Rep. Villafuerte tells Edcom II: Medium of teaching in schools needs rethinking

Camarines Sur Rep. LRay Villafuerte

With the Second Congressional Commission on Education (Edcom II) set to begin this year its study on follow-up reforms to the educational system, a senior lawmaker has asked the new bicameral panel to consider as one of its priorities a review of what medium of instruction to use from hereon in the country’s schools.

Camarines Sur Rep. LRay Villafuerte, who is also president of the National Unity Party (NUP), made the proposal to the newly-formed Edcom after President Ferdinand R. Marcos Jr. heralded in his latest overseas trip the country’s demographic “sweet spot” comprising a formidable work force of mostly young, tech-savvy and English-speaking Filipinos as one of its competitive edge as a post-pandemic  investment destination.

“Edcom II’s intent to begin studying further education reforms following the reopening of the 19th Congress after its yearend break would be a splendid opportunity for us lawmakers to consider a serious  rethinking of what medium of instruction to use in our schools,” he said.

For Villafuerte, such a review has gained greater  urgency following President Marcos’s remarks in a one-on-one dialogue with World Economic Forum (WEF) President Borge Brende on the sidelines of WEF’s annual forum in Davao, Switzerland that the Philippines’s boasts of a “demographic dividend” advantage  of having Asia’s youngest work force that is well-trained, sophisticated,  on equal footing with that of any other country in terms of technological know-how, and proficient in English.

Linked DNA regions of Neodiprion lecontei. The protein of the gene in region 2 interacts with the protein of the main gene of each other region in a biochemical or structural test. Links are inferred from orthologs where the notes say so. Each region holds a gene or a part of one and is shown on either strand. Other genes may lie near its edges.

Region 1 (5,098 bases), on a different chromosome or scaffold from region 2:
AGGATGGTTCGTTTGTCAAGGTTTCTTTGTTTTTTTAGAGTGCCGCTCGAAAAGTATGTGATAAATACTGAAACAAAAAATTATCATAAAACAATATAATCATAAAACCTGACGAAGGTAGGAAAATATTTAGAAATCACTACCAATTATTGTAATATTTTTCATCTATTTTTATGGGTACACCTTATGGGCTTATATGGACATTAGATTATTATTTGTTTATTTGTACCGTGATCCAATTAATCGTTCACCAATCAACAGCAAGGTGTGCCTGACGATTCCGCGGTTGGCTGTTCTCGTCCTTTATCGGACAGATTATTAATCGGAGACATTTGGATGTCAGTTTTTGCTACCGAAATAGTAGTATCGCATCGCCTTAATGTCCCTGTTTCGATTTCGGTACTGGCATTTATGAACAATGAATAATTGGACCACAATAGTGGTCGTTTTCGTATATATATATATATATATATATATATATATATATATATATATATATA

“We are hoping that Edcom II would look into further reforms that need to be put in place to allow Filipino workers to preserve our ‘A’ game in English, so to speak, given that this  language is known as the world’s lingua franca  because there are reportedly 350 million people across the globe who speak it as their first language and 500 million more who use it as their second language,” he added.

He noted that proficiency in English has opened a lot of opportunities for those looking for jobs as well as for workers to keep their current employment or get promoted, as most corporations require from their employees and would-be hires a fair amount of skill in this language.

“Keeping our labor force highly attractive for local and international employers is one means for the Marcos administration’s desired economic transformation to succeed, as it would go a long way in, first, attracting more overseas investors to set up shop here; and, second, for  international  businesses to keep hiring our workers and thereby increasing  the dollar remittances of migrant Filipinos,” Villafuerte said.

Edcom II is reportedly set to begin its study following  the reopening of the 19th Congress after its year-end break,  further reforms to Philippine education about three decades after the original Edcom studied and pushed major initiatives that led to the enactment of a host of laws benefiting our elementary, secondary, tertiary and vocational-technical (voc-tech) schools as well as our teachers and school administrators.

The Senate and House of Representatives passed their respective measures setting up Edcom II last May 23, 2022, and the consolidated  bill lapsed into law—Republic Act or RA 11899—last July 23.

Edcom II is tasked to set “specific, targeted, measurable and time-bound solutions” aimed at developing a “more holistic, harmonized and coordinated education ecosystem.” Via a review of the mandates of the Department of Education, Commission on Higher Education and Technical Education and Skills Development Authority.

This bicameral panel’s tasks include, according to RA 11899, coming up with reform proposals in response to the pandemic and the advent of the Fourth Industrial Revolution (FIRe) that is marked by the digital revolution or information technology (IT) developments like “artificial intelligence [AI], automation, data analytics, blockchain data sharing, quantum computing and internet of things analytics.”

In his dialogue with Brende in Davos, the President said the country’s demographic dividend would help drive its rapid development.

Marcos and Brende agreed that possible stumbling blocks to this goal are the country’s infrastructure, research and development (R&D), bureaucratic red tape and the quality of education.

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